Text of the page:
Hum: The Smallest Town in the World​

Hum is a town in the western part of Istria. The town, which has only about 30 residents, is called “the smallest town in the world” and is located 14km away from Buzet. Hum was first mentioned in documents in 1102. At that time the town was named “Castrum Cholm”. Venetians and Celts used Hum as a strategic vantage point over the Mirna Valley. However, legends say that Hum was built by giants. After the giants had built the cities of Motovun and Groznjan, the remaining stones were used to build Hum, which is why the town only has two streets, a city wall and three rows of houses. Today, Hum is considered a monumental town due to its uniqueness.

Originally, Hum had three town gates, although to this day the town has only two streets. Today the smallest town in the world is entered through only one richly decorated copper gate. The town gate was built in the 11th century but has been renovated and replaced several times. In 1981 the old wooden gates were replaced by new copper gates. The project was led by the famous Croatian sculptor Želimir Janeš, who also created the well-known sculptures on the Glagolitic Alley between Roč and Hum. The gate is decorated with 12 medallions, each symbolically referring to a month of the year. The detailed images symbolically show various works that are carried out in the countryside at certain times of the year. For example, the October medallion shows autumn plowing, the January medallion shows an old man standing at the stove – it’s winter, the fire serves as a source of warmth and it’s time to rest.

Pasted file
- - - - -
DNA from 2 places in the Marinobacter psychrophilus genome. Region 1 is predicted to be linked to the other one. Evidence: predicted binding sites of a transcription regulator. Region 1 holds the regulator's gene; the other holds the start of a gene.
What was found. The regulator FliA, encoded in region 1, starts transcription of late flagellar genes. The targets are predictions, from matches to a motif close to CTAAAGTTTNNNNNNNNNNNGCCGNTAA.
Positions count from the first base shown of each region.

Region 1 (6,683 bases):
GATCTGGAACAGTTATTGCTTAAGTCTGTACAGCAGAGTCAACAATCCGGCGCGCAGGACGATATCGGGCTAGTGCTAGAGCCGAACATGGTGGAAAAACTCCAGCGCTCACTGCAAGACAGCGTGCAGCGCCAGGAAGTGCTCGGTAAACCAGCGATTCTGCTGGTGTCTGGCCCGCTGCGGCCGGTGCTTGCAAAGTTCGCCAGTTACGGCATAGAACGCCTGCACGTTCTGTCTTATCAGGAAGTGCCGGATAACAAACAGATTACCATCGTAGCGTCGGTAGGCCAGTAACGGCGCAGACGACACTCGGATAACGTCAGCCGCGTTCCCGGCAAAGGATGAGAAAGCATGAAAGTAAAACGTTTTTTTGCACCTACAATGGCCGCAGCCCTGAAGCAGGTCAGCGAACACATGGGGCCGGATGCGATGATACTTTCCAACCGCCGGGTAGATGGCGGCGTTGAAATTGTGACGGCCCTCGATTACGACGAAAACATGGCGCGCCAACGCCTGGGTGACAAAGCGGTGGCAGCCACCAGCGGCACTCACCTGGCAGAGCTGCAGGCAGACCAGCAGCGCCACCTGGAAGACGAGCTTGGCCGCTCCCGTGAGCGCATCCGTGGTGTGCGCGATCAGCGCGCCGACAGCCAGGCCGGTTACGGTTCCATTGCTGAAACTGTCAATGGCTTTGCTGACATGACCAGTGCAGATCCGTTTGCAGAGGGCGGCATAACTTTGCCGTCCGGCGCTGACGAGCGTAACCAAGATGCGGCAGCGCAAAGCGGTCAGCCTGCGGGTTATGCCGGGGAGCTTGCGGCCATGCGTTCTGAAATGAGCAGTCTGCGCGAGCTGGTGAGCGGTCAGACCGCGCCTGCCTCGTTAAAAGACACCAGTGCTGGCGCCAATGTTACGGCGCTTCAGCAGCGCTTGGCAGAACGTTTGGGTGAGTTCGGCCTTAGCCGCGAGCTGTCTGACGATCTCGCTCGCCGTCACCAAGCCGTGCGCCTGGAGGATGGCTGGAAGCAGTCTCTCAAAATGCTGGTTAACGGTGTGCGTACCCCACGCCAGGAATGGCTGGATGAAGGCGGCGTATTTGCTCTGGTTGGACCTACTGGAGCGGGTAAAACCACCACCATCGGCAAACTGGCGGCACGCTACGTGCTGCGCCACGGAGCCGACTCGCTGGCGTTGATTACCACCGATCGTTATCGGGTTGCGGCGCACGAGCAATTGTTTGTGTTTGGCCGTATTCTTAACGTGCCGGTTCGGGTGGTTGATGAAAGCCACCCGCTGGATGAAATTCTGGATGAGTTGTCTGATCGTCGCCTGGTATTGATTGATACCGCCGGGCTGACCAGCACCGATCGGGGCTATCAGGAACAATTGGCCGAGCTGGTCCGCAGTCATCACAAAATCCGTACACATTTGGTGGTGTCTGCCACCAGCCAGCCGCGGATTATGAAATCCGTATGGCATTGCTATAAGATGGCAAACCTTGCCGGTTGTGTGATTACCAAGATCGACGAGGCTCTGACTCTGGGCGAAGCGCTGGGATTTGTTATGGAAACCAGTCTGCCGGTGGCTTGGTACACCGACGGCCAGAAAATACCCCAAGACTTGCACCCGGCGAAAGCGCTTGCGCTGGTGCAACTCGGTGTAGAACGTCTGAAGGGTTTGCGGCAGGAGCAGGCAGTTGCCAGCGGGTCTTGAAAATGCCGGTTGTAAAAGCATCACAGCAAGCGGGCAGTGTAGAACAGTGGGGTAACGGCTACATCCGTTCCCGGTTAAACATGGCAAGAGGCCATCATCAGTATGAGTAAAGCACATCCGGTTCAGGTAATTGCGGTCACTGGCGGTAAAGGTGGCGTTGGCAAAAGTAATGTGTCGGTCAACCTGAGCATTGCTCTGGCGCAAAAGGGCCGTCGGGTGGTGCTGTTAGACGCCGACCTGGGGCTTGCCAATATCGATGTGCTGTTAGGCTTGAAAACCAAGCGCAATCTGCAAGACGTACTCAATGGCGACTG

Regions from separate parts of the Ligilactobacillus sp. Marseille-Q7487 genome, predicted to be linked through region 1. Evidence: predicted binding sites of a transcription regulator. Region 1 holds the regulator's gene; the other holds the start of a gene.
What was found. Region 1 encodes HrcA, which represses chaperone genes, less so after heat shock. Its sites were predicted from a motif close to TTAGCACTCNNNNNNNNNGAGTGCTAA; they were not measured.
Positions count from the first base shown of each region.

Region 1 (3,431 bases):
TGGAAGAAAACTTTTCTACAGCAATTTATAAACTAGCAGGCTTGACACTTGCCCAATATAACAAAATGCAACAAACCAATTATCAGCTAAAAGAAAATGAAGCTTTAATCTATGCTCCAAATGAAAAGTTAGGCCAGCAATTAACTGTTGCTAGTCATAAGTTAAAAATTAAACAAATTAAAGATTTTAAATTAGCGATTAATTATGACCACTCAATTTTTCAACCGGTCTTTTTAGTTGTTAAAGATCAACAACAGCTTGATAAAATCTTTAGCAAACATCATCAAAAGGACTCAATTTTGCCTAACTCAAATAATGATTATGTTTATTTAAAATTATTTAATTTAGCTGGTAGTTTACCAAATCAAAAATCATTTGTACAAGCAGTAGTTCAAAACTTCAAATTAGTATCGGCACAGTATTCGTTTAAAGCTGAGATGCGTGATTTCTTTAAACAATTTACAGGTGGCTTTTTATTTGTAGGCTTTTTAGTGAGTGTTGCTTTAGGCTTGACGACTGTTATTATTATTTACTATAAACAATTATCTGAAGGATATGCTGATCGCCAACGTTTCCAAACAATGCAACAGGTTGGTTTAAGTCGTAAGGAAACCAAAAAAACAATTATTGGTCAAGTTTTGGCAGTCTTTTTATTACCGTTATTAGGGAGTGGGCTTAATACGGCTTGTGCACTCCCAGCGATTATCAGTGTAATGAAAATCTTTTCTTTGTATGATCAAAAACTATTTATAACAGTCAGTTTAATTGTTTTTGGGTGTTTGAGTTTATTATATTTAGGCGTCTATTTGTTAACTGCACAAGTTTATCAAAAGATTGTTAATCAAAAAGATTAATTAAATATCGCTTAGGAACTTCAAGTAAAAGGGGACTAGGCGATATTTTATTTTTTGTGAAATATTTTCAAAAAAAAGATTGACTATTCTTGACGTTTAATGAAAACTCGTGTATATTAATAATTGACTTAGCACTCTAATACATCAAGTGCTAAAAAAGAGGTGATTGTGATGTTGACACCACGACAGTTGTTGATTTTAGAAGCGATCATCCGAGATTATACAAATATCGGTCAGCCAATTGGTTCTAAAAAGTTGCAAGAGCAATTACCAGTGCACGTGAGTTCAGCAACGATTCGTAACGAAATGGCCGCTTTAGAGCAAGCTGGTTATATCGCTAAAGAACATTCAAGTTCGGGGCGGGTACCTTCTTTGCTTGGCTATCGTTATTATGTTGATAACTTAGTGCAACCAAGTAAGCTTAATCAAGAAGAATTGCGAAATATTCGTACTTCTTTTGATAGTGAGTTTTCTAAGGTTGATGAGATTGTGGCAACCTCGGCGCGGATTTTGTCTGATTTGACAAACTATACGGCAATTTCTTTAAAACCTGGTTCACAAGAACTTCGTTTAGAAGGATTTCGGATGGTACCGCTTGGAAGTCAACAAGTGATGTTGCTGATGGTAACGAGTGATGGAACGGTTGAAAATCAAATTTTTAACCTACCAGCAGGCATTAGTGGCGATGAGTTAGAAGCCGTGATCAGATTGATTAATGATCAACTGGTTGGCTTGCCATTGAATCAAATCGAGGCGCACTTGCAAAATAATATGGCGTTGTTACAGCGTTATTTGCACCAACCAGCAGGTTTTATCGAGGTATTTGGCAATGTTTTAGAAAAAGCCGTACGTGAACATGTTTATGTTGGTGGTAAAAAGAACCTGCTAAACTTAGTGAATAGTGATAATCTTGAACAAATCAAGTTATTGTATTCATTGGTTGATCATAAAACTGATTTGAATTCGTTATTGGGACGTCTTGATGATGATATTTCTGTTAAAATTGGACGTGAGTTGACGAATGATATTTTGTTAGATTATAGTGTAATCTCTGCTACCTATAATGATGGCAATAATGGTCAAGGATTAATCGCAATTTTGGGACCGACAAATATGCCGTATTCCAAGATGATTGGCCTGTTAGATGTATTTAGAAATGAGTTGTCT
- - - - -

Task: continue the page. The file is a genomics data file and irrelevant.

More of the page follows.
Originally, Hum had three town gates, although to this day the town has only two streets. Today the smallest town in the world is entered through only one richly decorated copper gate. The town gate was built in the 11th century but has been renovated and replaced several times. In 1981 the old wooden gates were replaced by new copper gates. The project was led by the famous Croatian sculptor Želimir Janeš, who also created the well-known sculptures on the Glagolitic Alley between Roč and Hum. The gate is decorated with 12 medallions, each symbolically referring to a month of the year. The detailed images symbolically show various works that are carried out in the countryside at certain times of the year. For example, the October medallion shows autumn plowing, the January medallion shows an old man standing at the stove – it’s winter, the fire serves as a source of warmth and it’s time to rest.